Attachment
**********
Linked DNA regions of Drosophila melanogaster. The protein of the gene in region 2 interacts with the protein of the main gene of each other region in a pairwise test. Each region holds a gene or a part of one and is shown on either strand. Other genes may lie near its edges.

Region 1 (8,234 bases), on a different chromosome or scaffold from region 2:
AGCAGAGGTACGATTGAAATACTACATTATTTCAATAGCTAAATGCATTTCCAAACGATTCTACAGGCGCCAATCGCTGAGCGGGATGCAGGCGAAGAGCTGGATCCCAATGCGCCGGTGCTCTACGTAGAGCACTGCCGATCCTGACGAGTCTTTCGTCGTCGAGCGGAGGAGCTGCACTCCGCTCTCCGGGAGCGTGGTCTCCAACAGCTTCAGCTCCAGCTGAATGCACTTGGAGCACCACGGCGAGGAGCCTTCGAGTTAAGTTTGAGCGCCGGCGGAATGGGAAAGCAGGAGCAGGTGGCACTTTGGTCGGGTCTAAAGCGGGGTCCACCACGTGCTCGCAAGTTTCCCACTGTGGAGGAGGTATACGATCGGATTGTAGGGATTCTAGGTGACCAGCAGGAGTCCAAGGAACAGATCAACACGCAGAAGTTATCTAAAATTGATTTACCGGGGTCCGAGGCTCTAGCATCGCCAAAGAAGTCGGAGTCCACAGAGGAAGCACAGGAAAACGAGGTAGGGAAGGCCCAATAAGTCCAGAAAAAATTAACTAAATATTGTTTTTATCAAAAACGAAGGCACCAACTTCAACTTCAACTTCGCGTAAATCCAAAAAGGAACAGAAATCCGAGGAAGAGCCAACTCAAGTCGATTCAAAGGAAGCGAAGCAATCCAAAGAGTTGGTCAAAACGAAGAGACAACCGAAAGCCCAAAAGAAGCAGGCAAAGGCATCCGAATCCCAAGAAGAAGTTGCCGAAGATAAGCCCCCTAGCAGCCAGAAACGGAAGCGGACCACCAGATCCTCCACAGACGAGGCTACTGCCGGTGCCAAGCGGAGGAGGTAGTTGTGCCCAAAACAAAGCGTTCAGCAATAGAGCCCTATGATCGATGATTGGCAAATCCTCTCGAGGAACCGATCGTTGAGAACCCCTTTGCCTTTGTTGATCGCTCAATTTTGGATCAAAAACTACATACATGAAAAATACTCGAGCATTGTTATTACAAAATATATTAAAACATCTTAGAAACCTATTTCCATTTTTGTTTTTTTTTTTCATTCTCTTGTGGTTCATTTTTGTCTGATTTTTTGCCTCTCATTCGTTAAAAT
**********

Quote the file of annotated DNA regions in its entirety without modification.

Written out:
Linked DNA regions of Drosophila melanogaster. The protein of the gene in region 2 interacts with the protein of the main gene of each other region in a pairwise test. Each region holds a gene or a part of one and is shown on either strand. Other genes may lie near its edges.

Region 1 (8,234 bases), on a different chromosome or scaffold from region 2:
AGCAGAGGTACGATTGAAATACTACATTATTTCAATAGCTAAATGCATTTCCAAACGATTCTACAGGCGCCAATCGCTGAGCGGGATGCAGGCGAAGAGCTGGATCCCAATGCGCCGGTGCTCTACGTAGAGCACTGCCGATCCTGACGAGTCTTTCGTCGTCGAGCGGAGGAGCTGCACTCCGCTCTCCGGGAGCGTGGTCTCCAACAGCTTCAGCTCCAGCTGAATGCACTTGGAGCACCACGGCGAGGAGCCTTCGAGTTAAGTTTGAGCGCCGGCGGAATGGGAAAGCAGGAGCAGGTGGCACTTTGGTCGGGTCTAAAGCGGGGTCCACCACGTGCTCGCAAGTTTCCCACTGTGGAGGAGGTATACGATCGGATTGTAGGGATTCTAGGTGACCAGCAGGAGTCCAAGGAACAGATCAACACGCAGAAGTTATCTAAAATTGATTTACCGGGGTCCGAGGCTCTAGCATCGCCAAAGAAGTCGGAGTCCACAGAGGAAGCACAGGAAAACGAGGTAGGGAAGGCCCAATAAGTCCAGAAAAAATTAACTAAATATTGTTTTTATCAAAAACGAAGGCACCAACTTCAACTTCAACTTCGCGTAAATCCAAAAAGGAACAGAAATCCGAGGAAGAGCCAACTCAAGTCGATTCAAAGGAAGCGAAGCAATCCAAAGAGTTGGTCAAAACGAAGAGACAACCGAAAGCCCAAAAGAAGCAGGCAAAGGCATCCGAATCCCAAGAAGAAGTTGCCGAAGATAAGCCCCCTAGCAGCCAGAAACGGAAGCGGACCACCAGATCCTCCACAGACGAGGCTACTGCCGGTGCCAAGCGGAGGAGGTAGTTGTGCCCAAAACAAAGCGTTCAGCAATAGAGCCCTATGATCGATGATTGGCAAATCCTCTCGAGGAACCGATCGTTGAGAACCCCTTTGCCTTTGTTGATCGCTCAATTTTGGATCAAAAACTACATACATGAAAAATACTCGAGCATTGTTATTACAAAATATATTAAAACATCTTAGAAACCTATTTCCATTTTTGTTTTTTTTTTTCATTCTCTTGTGGTTCATTTTTGTCTGATTTTTTGCCTCTCATTCGTTAAAAT